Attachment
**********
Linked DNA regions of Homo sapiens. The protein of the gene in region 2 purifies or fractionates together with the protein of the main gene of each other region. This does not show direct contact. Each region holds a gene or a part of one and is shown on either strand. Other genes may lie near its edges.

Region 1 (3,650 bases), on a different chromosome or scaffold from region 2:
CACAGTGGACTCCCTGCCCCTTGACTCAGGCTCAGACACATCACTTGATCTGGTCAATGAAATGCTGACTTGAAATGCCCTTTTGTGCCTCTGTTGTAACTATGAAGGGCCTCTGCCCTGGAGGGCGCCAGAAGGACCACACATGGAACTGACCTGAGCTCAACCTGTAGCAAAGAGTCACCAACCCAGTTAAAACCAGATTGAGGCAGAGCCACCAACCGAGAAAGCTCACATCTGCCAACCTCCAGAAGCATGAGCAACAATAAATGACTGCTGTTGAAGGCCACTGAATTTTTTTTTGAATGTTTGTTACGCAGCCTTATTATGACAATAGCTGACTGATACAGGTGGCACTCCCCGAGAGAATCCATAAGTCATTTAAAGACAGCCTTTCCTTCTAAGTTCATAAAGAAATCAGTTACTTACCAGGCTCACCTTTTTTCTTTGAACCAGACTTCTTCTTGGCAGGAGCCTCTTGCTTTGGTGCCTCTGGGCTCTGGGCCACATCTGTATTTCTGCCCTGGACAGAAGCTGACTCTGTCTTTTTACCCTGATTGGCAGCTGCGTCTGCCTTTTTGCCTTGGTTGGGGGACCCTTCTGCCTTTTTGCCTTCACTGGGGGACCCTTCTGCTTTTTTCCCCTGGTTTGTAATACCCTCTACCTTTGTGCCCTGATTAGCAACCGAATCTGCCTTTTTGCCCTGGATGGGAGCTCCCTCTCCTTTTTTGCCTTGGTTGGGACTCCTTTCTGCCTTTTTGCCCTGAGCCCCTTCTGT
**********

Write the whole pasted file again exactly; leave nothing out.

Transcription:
Linked DNA regions of Homo sapiens. The protein of the gene in region 2 purifies or fractionates together with the protein of the main gene of each other region. This does not show direct contact. Each region holds a gene or a part of one and is shown on either strand. Other genes may lie near its edges.

Region 1 (3,650 bases), on a different chromosome or scaffold from region 2:
CACAGTGGACTCCCTGCCCCTTGACTCAGGCTCAGACACATCACTTGATCTGGTCAATGAAATGCTGACTTGAAATGCCCTTTTGTGCCTCTGTTGTAACTATGAAGGGCCTCTGCCCTGGAGGGCGCCAGAAGGACCACACATGGAACTGACCTGAGCTCAACCTGTAGCAAAGAGTCACCAACCCAGTTAAAACCAGATTGAGGCAGAGCCACCAACCGAGAAAGCTCACATCTGCCAACCTCCAGAAGCATGAGCAACAATAAATGACTGCTGTTGAAGGCCACTGAATTTTTTTTTGAATGTTTGTTACGCAGCCTTATTATGACAATAGCTGACTGATACAGGTGGCACTCCCCGAGAGAATCCATAAGTCATTTAAAGACAGCCTTTCCTTCTAAGTTCATAAAGAAATCAGTTACTTACCAGGCTCACCTTTTTTCTTTGAACCAGACTTCTTCTTGGCAGGAGCCTCTTGCTTTGGTGCCTCTGGGCTCTGGGCCACATCTGTATTTCTGCCCTGGACAGAAGCTGACTCTGTCTTTTTACCCTGATTGGCAGCTGCGTCTGCCTTTTTGCCTTGGTTGGGGGACCCTTCTGCCTTTTTGCCTTCACTGGGGGACCCTTCTGCTTTTTTCCCCTGGTTTGTAATACCCTCTACCTTTGTGCCCTGATTAGCAACCGAATCTGCCTTTTTGCCCTGGATGGGAGCTCCCTCTCCTTTTTTGCCTTGGTTGGGACTCCTTTCTGCCTTTTTGCCCTGAGCCCCTTCTGT